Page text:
Just as England was locking down, so the title race was opening up. What an impact Southampton and matchwinner Danny Ings have had with their deserved, impressive, victory here.
If Manchester United win their game in hand at Burnley next week, they will go top for the first time this late in the season since 2012-13. Sir Alex Ferguson was still in charge back then, and went on to win the league. United’s next fixture after the Burnley game is at Anfield, the biggest match between the clubs in years. Jeepers.
Yet that is next week’s story. Monday night’s headlines belonged to Southampton, who led inside two minutes and held tight to that slender advantage, despite Liverpool’s intense second-half onslaught.
There were penalty appeals – most, but not all, were specious – and some quite heroic defending from a back line still missing its most influential player Jan Vestergaard.
There were blocks and last ditch interceptions and stand-in goalkeeper Fraser Forster appeared to make one save with his back half turned. Not that he had many saves to make. Liverpool were made to wait their longest for a shot on target since a defeat at Newcastle on December 6, 2015. Somehow, Southampton’s fortress held.
They had only won a single Premier League game of their previous 15 played on a Monday, but maybe their luck will change after this.
It certainly deserves to. Few teams can match Liverpool’s press but Ralph Hassenhuttl’s did. Stuart Armstrong was exceptional in midfield, the defence demonstrated the resolve that was missing when surrendering a two-goal lead here to Manchester United before Christmas, and come the end the coach sunk to his knees in the technical area as if in thanks to the Almighty.
In many ways, he had already received that validation, Jurgen Klopp leaning in with a congratulatory fist bump before the final whistle blew, in acknowledgment of Southampton’s display.
Of course, resistance comes with a price and Southampton were almost out on their feet by the end, but still could have made it two when Alisson ventured too far from his goal and was nearly beaten from wide by substitute Yan Valery. The ball ran out of steam before an open goal and was caught by a chasing defender.
Indeed, it was a pleasingly neat reversal of the norm here. On so many occasions of late Southampton have been undone by a player they sold to Liverpool, so it was refreshing to see the opposite can also be true. Ings has now scored 50 Premier League goals but at one minute and 51 seconds this was his fastest.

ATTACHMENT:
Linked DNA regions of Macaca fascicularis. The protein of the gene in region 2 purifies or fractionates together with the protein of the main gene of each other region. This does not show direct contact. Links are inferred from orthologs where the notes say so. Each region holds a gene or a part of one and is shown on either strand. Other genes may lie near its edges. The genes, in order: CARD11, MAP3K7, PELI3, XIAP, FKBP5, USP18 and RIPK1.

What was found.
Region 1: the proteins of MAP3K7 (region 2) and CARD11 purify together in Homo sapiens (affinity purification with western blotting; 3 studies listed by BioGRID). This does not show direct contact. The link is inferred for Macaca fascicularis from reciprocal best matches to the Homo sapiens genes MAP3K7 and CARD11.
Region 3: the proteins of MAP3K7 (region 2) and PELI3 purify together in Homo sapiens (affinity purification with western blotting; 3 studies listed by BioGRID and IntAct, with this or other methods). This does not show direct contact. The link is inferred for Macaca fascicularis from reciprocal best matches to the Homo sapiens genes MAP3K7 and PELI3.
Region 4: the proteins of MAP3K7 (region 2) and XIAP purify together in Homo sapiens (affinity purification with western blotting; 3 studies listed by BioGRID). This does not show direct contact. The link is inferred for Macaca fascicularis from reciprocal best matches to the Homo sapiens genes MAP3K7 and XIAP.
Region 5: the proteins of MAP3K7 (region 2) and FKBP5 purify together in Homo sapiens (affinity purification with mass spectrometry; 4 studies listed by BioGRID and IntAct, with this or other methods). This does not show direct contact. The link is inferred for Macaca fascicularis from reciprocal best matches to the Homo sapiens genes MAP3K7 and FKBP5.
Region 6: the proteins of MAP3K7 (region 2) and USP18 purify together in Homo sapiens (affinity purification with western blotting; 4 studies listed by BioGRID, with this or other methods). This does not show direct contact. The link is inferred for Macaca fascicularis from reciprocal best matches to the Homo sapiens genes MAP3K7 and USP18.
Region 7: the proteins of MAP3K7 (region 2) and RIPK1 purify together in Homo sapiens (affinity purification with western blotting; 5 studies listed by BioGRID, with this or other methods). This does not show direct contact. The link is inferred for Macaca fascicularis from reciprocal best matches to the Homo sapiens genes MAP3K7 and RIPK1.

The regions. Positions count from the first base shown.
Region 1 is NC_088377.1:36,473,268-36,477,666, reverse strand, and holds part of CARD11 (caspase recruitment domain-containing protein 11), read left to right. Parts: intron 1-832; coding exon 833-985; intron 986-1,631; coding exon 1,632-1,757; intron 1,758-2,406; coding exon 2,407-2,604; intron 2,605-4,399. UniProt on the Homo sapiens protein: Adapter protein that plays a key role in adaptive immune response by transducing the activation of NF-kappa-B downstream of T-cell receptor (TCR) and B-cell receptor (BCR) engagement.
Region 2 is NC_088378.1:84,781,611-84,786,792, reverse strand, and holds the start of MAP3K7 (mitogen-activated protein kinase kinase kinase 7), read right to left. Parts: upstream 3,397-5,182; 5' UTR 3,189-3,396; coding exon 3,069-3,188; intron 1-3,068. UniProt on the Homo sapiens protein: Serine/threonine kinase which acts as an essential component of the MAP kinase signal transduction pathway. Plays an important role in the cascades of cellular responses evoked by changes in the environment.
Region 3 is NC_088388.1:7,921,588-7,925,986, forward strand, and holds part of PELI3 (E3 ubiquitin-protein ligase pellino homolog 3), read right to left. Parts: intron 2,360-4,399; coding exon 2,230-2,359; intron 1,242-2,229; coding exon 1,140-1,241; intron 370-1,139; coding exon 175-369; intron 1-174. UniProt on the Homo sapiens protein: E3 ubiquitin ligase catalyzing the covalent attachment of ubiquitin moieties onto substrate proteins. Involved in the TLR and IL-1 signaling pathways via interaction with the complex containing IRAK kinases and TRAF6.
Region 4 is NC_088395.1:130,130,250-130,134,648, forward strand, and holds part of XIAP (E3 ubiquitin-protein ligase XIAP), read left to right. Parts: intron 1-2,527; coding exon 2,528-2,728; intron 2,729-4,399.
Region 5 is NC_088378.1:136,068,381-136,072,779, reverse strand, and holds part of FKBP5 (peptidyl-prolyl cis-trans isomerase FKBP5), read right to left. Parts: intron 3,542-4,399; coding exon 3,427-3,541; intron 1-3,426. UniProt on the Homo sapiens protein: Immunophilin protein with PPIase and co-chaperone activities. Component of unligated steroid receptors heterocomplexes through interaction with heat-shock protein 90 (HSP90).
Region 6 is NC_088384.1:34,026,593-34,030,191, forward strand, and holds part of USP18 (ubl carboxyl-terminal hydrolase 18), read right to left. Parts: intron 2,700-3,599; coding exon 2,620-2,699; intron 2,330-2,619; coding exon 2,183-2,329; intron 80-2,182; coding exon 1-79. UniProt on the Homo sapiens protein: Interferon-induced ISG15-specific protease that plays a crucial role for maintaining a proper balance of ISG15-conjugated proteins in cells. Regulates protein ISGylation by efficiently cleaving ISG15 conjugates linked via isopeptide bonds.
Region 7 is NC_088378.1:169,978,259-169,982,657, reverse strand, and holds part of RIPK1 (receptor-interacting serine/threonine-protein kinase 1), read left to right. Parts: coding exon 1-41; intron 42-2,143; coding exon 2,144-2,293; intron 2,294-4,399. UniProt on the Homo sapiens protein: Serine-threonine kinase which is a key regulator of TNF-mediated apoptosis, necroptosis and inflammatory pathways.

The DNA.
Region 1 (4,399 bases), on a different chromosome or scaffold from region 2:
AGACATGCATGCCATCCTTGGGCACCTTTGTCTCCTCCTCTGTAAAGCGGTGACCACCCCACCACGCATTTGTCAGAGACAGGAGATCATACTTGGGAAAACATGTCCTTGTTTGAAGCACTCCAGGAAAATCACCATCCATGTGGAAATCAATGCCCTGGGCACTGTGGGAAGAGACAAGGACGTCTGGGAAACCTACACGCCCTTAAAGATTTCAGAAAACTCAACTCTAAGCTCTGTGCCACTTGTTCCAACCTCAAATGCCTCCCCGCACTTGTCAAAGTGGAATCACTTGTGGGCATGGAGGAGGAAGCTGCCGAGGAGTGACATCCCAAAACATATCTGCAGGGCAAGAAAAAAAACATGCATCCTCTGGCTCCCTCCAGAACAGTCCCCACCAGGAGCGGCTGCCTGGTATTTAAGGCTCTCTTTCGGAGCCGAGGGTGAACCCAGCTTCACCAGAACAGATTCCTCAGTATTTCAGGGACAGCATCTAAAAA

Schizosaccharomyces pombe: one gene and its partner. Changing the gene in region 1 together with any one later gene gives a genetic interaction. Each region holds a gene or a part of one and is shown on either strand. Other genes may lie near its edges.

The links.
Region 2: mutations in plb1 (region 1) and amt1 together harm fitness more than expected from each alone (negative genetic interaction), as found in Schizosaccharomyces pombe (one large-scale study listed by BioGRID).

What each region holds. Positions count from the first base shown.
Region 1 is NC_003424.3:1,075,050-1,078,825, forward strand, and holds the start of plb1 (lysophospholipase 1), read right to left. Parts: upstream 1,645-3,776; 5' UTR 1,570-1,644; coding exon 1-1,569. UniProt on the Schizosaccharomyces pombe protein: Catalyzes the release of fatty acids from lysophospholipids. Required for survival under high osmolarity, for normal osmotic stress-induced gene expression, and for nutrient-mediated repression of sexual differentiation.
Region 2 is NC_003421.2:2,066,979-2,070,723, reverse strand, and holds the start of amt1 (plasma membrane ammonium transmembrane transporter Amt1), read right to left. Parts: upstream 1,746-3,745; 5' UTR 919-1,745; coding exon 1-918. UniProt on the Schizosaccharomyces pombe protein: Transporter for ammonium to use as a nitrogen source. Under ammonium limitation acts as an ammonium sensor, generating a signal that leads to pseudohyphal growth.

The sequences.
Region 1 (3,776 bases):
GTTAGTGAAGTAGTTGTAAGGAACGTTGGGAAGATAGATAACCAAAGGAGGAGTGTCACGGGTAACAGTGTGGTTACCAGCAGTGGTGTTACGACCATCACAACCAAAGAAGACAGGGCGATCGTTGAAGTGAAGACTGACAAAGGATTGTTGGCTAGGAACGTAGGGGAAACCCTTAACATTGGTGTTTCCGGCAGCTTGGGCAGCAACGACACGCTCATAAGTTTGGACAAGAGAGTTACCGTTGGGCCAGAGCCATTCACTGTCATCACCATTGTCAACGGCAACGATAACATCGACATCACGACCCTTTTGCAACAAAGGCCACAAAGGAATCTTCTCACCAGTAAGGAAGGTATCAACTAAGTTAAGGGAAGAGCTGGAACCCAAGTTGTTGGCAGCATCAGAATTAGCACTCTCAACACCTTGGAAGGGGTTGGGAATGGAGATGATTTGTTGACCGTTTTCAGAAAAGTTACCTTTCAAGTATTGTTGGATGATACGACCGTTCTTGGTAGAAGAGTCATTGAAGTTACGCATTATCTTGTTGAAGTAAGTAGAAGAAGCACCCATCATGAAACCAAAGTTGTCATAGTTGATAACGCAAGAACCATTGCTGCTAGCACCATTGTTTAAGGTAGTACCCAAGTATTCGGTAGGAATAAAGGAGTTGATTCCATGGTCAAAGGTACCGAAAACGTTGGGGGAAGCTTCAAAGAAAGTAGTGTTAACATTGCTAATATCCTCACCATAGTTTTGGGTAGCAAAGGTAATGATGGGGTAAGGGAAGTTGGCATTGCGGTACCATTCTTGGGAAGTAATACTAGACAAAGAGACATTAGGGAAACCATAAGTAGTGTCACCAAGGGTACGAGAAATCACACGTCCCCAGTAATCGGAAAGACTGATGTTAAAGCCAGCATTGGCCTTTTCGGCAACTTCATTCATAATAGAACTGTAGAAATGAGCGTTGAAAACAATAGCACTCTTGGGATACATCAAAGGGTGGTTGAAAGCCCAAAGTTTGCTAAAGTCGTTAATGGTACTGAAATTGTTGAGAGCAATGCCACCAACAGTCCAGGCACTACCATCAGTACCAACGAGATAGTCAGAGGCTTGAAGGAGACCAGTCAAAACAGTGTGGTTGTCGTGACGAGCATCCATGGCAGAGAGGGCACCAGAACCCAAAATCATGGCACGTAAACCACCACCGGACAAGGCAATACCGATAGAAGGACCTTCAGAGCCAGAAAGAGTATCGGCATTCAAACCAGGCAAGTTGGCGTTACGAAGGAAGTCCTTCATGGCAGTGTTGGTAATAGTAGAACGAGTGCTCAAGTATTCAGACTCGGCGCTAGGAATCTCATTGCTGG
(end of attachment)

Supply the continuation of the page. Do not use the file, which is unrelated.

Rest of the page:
And while we can all reach conclusions about Liverpool’s makeshift defence comprising two central midfielders – Fabinho and Jordan Henderson – in the centre-half positions, it is worth noting that the man who let Ings go was playing in his customary position at right full-back: Trent Alexander-Arnold.
He was caught out, as is so often the case, by an intelligent free-kick from James Ward-Prowse that caused Liverpool a problem from which they never recovered. Alexander-Arnold lost Ings while Henderson left a leg in and played him onside.
Both errors, major and minor, conspired and proved costly. Ings received the ball but not a flag and from a wide position lofted it up and over goalkeeper Alisson. It was a very neat chip, probably the best we’ll see this winter now golf courses are closed for the foreseeable future.
The start clearly rattled Klopp, who also saw Thiago Alcantara booked in the early stages, and then Andy Robertson. The second foul, needless and petty on Armstrong, provoked an outburst from the touchline that echoed around the empty stadium. For once Klopp’s anger was not directed at a referee, a linesman, Chris Wilder or BT Sport, but his own player. ‘Why did you do that?’ he asked Robertson. No explanation was forthcoming.
The shakes continued. Alisson played the ball straight to Theo Walcott, who failed to bring it under control, and soon after Henderson and Fabinho lost out again to a ball by Armstrong, forwarded to Moussa Djenepo, who shot over, his final significant action of the game before picking up what appeared to be a muscle injury.
His replacement Nathan Tella was soon involved, however, collecting the ball after Ings got the better of Henderson but directing his shot just wide. Word is that Henderson has earned the nickname Hansen in training due to the quality of his defensive performances, but there was little evidence of that here.
He did his best, as he always does, but the midfield missed him and he still looked a battlefield promotion rather than one immersed in the role. No doubt Klopp thought his callow understudies were not ready for Southampton’s lively front line. Yet Henderson and Fabinho looked every bit as vulnerable at times.
As did Southampton’s own second string. With goalkeeper Alex McCarthy isolating, Fraser Forster made his first Premier League appearance since May 2019 with inconsistent results. He was certainly rather fortunate to receive a foul when he dropped the ball after a heavy landing.